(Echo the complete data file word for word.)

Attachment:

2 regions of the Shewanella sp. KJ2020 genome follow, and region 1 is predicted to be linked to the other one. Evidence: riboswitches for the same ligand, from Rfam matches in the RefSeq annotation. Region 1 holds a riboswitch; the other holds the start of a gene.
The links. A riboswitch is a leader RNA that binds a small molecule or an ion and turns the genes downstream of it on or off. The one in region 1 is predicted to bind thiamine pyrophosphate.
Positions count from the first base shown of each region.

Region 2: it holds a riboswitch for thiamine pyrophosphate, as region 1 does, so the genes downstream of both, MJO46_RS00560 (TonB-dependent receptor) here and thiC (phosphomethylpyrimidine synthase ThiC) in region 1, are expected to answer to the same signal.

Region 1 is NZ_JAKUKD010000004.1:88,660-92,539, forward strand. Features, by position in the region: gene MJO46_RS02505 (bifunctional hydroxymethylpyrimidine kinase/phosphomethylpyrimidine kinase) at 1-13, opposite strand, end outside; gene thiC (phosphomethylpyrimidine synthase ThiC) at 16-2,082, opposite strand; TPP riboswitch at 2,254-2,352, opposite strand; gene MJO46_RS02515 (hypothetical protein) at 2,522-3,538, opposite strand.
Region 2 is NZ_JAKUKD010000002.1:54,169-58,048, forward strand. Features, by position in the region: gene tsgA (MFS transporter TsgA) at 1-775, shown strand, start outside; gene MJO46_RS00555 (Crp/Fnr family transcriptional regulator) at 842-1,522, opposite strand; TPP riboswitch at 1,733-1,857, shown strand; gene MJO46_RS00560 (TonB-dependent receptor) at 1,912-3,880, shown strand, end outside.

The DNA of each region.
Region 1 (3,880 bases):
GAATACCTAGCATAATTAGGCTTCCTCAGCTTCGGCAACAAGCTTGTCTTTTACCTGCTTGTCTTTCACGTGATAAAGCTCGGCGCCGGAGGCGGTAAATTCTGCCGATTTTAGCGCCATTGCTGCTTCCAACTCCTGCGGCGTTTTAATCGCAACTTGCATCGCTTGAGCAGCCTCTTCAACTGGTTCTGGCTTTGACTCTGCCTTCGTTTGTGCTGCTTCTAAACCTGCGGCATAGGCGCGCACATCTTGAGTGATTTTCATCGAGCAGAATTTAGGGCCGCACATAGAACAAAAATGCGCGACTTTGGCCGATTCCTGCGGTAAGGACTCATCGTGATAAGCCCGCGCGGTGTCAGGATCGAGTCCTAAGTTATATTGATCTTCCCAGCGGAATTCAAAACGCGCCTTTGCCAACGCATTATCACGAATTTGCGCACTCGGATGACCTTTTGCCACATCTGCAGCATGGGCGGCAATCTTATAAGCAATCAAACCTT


2 regions of the Shewanella sp. KJ2020 genome follow, and region 1 is predicted to be linked to the other one. Evidence: riboswitches for the same ligand, from Rfam matches in the RefSeq annotation. Region 1 holds a riboswitch; the other holds the start of a gene.
The links. A riboswitch is a leader RNA that binds a small molecule or an ion and turns the genes downstream of it on or off. The one in region 1 is predicted to bind thiamine pyrophosphate.
Positions count from the first base shown of each region.

Region 2: it holds a riboswitch for thiamine pyrophosphate, as region 1 does, so the genes downstream of both, MJO46_RS00560 (TonB-dependent receptor) here and thiC (phosphomethylpyrimidine synthase ThiC) in region 1, are expected to answer to the same signal.

Region 1 is NZ_JAKUKD010000004.1:88,660-92,539, forward strand. Features, by position in the region: gene MJO46_RS02505 (bifunctional hydroxymethylpyrimidine kinase/phosphomethylpyrimidine kinase) at 1-13, opposite strand, end outside; gene thiC (phosphomethylpyrimidine synthase ThiC) at 16-2,082, opposite strand; TPP riboswitch at 2,254-2,352, opposite strand; gene MJO46_RS02515 (hypothetical protein) at 2,522-3,538, opposite strand.
Region 2 is NZ_JAKUKD010000002.1:54,169-58,048, forward strand. Features, by position in the region: gene tsgA (MFS transporter TsgA) at 1-775, shown strand, start outside; gene MJO46_RS00555 (Crp/Fnr family transcriptional regulator) at 842-1,522, opposite strand; TPP riboswitch at 1,733-1,857, shown strand; gene MJO46_RS00560 (TonB-dependent receptor) at 1,912-3,880, shown strand, end outside.

The DNA of each region.
Region 1 (3,880 bases):
GAATACCTAGCATAATTAGGCTTCCTCAGCTTCGGCAACAAGCTTGTCTTTTACCTGCTTGTCTTTCACGTGATAAAGCTCGGCGCCGGAGGCGGTAAATTCTGCCGATTTTAGCGCCATTGCTGCTTCCAACTCCTGCGGCGTTTTAATCGCAACTTGCATCGCTTGAGCAGCCTCTTCAACTGGTTCTGGCTTTGACTCTGCCTTCGTTTGTGCTGCTTCTAAACCTGCGGCATAGGCGCGCACATCTTGAGTGATTTTCATCGAGCAGAATTTAGGGCCGCACATAGAACAAAAATGCGCGACTTTGGCCGATTCCTGCGGTAAGGACTCATCGTGATAAGCCCGCGCGGTGTCAGGATCGAGTCCTAAGTTATATTGATCTTCCCAGCGGAATTCAAAACGCGCCTTTGCCAACGCATTATCACGAATTTGCGCACTCGGATGACCTTTTGCCACATCTGCAGCATGGGCGGCAATCTTATAAGCAATCAAACCTT